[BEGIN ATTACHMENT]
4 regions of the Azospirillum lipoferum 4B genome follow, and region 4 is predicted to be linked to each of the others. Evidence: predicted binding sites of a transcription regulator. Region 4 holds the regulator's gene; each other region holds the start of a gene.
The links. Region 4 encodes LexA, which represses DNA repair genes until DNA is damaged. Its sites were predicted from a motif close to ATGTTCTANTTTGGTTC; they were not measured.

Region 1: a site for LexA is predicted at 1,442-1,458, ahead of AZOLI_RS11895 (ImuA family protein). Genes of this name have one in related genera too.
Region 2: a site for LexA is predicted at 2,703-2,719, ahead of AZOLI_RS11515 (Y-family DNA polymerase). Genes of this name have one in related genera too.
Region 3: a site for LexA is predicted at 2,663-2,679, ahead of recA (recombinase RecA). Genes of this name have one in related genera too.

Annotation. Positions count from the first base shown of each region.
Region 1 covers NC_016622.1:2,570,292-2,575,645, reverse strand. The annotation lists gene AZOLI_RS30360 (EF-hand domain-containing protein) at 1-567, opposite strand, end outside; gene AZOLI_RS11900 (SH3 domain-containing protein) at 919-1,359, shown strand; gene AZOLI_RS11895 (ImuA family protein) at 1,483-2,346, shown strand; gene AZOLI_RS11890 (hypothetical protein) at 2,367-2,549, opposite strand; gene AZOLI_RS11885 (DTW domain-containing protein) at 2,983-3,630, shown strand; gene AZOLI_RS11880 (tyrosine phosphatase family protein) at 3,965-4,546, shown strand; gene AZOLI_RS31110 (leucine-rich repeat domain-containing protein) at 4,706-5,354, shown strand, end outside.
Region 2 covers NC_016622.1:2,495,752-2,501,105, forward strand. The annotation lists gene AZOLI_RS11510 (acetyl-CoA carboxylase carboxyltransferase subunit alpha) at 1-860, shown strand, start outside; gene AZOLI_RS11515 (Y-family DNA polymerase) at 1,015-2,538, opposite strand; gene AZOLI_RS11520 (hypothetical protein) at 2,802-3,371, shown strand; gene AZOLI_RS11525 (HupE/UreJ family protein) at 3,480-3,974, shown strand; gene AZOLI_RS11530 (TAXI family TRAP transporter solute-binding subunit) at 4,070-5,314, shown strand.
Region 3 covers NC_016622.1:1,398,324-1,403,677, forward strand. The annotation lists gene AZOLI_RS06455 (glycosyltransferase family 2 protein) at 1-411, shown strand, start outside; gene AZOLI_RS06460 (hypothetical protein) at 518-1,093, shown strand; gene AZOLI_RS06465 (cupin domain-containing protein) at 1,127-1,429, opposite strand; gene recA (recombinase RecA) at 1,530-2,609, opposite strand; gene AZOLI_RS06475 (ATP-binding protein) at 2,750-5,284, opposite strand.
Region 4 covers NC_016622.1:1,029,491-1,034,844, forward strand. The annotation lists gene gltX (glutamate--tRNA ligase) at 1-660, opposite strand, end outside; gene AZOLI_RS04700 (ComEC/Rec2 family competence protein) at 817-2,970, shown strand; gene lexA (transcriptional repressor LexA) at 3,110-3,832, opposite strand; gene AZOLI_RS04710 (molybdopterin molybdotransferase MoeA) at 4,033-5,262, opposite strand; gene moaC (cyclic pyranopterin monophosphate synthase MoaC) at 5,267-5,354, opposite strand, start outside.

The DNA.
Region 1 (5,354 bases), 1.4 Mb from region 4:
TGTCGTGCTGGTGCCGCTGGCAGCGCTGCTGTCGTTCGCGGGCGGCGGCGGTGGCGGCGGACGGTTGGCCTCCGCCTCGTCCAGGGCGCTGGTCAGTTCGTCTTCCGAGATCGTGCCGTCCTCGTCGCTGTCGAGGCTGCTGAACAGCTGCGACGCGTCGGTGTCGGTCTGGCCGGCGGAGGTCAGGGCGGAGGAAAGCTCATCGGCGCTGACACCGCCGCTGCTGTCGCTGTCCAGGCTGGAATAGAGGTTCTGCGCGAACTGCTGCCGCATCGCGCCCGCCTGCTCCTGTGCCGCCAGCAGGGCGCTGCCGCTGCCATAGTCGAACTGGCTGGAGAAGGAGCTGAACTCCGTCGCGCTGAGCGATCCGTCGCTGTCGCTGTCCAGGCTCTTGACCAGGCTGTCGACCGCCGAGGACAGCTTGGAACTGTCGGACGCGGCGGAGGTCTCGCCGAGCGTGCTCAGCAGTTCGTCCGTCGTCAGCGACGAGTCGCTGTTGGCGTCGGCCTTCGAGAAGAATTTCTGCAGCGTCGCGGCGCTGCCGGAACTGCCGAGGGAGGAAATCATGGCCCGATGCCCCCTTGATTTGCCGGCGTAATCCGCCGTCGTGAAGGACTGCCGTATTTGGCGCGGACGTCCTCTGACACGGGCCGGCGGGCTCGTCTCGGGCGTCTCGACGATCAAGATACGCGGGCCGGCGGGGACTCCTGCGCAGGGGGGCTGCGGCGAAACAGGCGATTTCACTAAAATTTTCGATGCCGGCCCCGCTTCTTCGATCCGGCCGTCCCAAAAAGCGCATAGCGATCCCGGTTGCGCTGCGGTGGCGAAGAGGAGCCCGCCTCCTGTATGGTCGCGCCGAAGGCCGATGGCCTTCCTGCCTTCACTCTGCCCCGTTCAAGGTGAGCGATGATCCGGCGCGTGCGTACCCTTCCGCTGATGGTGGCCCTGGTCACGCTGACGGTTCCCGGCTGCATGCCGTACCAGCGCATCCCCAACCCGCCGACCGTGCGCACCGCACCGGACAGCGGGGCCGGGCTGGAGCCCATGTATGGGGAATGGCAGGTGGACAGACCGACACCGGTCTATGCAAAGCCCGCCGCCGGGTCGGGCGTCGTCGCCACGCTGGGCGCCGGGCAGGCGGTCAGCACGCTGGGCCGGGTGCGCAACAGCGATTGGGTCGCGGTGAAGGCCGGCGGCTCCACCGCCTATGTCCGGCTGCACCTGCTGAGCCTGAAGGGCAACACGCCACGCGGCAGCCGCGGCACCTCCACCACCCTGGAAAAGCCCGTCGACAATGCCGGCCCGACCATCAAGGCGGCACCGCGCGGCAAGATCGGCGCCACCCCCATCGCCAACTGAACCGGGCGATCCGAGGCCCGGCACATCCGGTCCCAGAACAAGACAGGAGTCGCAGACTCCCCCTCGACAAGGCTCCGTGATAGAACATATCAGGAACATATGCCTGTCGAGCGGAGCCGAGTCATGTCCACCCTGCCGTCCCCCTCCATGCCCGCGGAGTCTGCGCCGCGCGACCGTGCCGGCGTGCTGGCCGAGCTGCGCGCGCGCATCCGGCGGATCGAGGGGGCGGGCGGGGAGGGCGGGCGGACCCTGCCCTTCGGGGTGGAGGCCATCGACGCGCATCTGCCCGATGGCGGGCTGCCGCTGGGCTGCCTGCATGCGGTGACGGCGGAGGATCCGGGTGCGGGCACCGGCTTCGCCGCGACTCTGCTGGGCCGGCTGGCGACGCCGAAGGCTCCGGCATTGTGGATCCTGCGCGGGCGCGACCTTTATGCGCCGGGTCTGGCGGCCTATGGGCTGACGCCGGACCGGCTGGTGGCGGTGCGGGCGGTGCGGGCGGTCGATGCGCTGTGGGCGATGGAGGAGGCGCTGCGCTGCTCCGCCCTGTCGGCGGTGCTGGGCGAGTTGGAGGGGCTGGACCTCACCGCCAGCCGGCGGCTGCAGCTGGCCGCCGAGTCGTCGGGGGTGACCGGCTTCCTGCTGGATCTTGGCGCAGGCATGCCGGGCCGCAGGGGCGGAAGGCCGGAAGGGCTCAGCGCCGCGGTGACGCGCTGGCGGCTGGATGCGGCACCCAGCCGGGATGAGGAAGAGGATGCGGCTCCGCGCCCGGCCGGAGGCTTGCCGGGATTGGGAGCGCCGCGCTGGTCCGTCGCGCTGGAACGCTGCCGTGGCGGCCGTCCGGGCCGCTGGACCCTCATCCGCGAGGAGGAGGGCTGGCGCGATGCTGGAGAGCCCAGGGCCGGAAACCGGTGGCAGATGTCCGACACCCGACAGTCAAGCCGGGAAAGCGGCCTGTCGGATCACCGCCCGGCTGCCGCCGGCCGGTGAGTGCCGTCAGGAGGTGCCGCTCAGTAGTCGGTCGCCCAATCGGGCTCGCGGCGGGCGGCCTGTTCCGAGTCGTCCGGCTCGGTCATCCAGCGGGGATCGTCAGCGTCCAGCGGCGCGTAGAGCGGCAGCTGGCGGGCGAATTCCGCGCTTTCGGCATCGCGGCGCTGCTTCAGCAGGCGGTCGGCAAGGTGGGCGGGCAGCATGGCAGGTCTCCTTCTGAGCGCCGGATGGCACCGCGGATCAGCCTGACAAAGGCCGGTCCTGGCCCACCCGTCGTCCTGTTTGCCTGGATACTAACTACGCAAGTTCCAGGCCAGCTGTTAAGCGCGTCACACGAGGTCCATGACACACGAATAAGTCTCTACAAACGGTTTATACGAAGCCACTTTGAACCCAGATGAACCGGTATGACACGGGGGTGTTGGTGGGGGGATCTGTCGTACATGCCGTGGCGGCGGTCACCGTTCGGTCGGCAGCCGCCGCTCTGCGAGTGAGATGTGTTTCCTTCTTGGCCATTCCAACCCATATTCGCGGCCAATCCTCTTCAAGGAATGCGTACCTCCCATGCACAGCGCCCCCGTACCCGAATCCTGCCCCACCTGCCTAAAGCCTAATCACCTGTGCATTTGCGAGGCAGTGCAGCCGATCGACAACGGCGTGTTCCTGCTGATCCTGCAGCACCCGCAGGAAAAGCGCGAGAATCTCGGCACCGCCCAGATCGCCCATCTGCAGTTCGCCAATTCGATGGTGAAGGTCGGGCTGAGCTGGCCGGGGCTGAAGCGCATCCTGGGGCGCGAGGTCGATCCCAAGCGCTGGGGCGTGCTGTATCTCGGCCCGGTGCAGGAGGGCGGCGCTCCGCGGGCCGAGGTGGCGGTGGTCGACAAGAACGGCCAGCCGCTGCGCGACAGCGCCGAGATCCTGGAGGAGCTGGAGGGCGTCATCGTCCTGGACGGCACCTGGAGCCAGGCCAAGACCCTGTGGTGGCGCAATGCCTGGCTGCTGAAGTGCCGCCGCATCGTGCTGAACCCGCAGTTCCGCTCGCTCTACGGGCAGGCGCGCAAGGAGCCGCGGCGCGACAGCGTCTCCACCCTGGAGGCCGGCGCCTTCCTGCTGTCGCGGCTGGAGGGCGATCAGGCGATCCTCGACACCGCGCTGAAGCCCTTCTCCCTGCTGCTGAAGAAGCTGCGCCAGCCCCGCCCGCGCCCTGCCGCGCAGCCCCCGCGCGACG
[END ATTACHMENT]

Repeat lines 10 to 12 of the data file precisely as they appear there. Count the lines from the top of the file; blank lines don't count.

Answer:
Region 4 covers NC_016622.1:1,029,491-1,034,844, forward strand. The annotation lists gene gltX (glutamate--tRNA ligase) at 1-660, opposite strand, end outside; gene AZOLI_RS04700 (ComEC/Rec2 family competence protein) at 817-2,970, shown strand; gene lexA (transcriptional repressor LexA) at 3,110-3,832, opposite strand; gene AZOLI_RS04710 (molybdopterin molybdotransferase MoeA) at 4,033-5,262, opposite strand; gene moaC (cyclic pyranopterin monophosphate synthase MoaC) at 5,267-5,354, opposite strand, start outside.

The DNA.
Region 1 (5,354 bases), 1.4 Mb from region 4: